What Law Firms Need to Know About Discrimination Based on Hairstyle
Beautiful. Boundless. Political. Art. Black hair in its natural state of kinks and coils is as unique as it is versatile. This uniqueness and versatility yields styles such as locs and braids. Unfortunately, they’re labeled as “unprofessional hairstyles” in some workplaces. Many companies still use policies that favor a Eurocentric standard and use coded language such as “neat,” “well-groomed,” “polished,” or “not distracting.” This language privileges certain hairstyles and hair textures and excludes others. It hints at a desire to create a workforce of employees who wear their hair straight.
For Black women, this means enduring harsh heat and chemical treatments. Or it means installing costly, high-maintenance extensions or weaves. To do otherwise doesn’t feel like an option for many Black women. Often they fear discrimination when expressing their natural beauty in the workplace. Dove’s groundbreaking CROWN Research Study shows these fears aren’t without merit. It found that Black women’s hair is 3.4 times more likely to be viewed as unprofessional. Black women are 83% more likely to report being judged more harshly on their looks than other women. Black women:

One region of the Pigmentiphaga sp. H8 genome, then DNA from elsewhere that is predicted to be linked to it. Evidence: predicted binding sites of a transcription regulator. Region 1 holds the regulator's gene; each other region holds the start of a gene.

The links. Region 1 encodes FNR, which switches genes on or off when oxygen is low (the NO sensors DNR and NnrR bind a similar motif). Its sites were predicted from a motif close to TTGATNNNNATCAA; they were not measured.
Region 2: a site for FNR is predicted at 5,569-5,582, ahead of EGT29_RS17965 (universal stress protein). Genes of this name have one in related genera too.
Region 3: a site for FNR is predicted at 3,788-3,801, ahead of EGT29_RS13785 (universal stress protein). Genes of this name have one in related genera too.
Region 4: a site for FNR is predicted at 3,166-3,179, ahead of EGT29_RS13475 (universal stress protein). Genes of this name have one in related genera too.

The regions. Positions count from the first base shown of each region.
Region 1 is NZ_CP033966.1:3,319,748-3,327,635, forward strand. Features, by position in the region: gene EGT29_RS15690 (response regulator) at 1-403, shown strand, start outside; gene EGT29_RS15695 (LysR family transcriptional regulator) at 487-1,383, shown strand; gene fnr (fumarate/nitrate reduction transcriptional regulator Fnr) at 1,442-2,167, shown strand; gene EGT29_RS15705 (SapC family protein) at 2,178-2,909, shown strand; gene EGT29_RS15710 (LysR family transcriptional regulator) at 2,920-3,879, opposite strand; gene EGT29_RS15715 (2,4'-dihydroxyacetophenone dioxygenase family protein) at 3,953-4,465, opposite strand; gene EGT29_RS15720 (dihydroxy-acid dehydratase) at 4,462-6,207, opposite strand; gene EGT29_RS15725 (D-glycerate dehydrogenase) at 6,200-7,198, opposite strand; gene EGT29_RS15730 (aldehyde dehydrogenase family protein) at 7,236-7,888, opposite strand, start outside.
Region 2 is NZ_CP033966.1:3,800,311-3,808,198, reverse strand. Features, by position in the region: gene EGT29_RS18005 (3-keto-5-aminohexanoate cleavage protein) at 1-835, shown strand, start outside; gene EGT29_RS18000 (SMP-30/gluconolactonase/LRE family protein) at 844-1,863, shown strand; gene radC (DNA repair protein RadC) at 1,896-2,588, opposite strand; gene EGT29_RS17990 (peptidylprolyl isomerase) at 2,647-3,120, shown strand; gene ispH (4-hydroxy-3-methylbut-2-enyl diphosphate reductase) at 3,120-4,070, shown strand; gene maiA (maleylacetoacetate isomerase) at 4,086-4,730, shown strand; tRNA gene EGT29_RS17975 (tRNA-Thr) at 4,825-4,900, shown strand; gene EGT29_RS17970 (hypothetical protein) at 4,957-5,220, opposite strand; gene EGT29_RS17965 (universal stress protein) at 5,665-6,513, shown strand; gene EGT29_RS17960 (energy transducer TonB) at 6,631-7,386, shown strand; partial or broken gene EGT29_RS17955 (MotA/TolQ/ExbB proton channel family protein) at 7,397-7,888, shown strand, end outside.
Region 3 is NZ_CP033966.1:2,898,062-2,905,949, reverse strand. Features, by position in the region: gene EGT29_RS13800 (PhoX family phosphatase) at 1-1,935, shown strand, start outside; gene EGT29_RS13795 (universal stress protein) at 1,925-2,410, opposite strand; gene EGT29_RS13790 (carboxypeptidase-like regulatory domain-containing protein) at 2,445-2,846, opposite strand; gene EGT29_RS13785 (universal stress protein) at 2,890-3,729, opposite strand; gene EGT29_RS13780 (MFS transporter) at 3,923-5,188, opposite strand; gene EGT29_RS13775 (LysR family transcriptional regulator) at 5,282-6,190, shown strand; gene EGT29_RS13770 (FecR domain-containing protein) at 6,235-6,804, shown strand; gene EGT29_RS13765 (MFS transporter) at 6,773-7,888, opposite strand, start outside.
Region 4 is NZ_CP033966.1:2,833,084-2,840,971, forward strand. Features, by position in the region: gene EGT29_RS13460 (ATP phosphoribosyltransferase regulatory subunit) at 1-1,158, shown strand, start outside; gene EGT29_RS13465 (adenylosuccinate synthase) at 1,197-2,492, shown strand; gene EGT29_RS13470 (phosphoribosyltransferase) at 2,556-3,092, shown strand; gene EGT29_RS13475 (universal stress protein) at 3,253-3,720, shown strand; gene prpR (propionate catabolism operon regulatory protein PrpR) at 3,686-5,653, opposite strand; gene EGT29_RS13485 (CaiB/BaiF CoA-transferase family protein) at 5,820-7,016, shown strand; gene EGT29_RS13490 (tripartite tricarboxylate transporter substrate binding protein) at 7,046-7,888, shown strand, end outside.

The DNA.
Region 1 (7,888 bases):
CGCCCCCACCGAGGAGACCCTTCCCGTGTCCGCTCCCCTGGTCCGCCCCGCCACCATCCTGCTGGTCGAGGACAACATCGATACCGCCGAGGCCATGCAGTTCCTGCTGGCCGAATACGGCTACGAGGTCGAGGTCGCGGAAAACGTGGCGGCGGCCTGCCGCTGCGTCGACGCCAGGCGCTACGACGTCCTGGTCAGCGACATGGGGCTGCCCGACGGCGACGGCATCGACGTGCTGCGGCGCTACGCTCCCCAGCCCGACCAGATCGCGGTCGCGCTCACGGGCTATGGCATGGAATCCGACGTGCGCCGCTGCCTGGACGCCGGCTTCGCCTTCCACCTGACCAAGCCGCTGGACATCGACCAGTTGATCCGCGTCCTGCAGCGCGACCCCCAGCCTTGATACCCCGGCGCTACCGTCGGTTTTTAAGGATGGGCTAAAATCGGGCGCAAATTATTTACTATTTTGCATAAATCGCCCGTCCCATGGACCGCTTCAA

● are more policed in the workplace
● feel their hair is targeted
● are consistently rated as less ready for job performance
Further, a recent study found that the way Black women style their hair impacts job offers. Those with natural hairstyles were less likely to land job interviews than Black women with straightened hair or white women.
So hair discrimination has real, measurable social and economic impact on Black women. And Black men can also feel the sting of hair discrimination. Take lawyer Marcus Shute, for example. After growing his locs, he was told that he wouldn’t be a successful lawyer if he kept them. He was also passed over for many promotions because he “didn’t fit the look.”
Such discrimination occurs often in law firms and corporate environments that have a stricter dress code. But it can affect Black people in any industry. Sonequa Martin-Green, who stars in Star Trek: Discovery, knows this all too well.
“I truly believed that I could wear my hair natural in my regular life. But if I wanted to do anything industry related, I was gonna have to straighten it,” she says. “There was just absolutely no way I was going to be received or accepted if it was natural. And that is so debilitating to actually believe that the way your hair naturally comes out of your scalp is ugly, unacceptable, unprofessional.”
Martin-Green’s statement reflects the experiences of many Black women. That’s why the CROWN Act, passed in the House of Representatives in September 2020 and awaiting vote in the Senate, is so important. This act makes hair discrimination illegal so that people of color who wear their hair natural or in protective hairstyles won’t be penalized. Currently, there are only ten states that recognize this as law.
Whether the law passes or not, it’s critical for law firm leaders to become more educated on this issue. Designing workplace policies in inclusive, nondiscriminatory ways is crucial not just to increasing and protecting diversity, but also to staying relevant and competing for top talent in a competitive marketplace.
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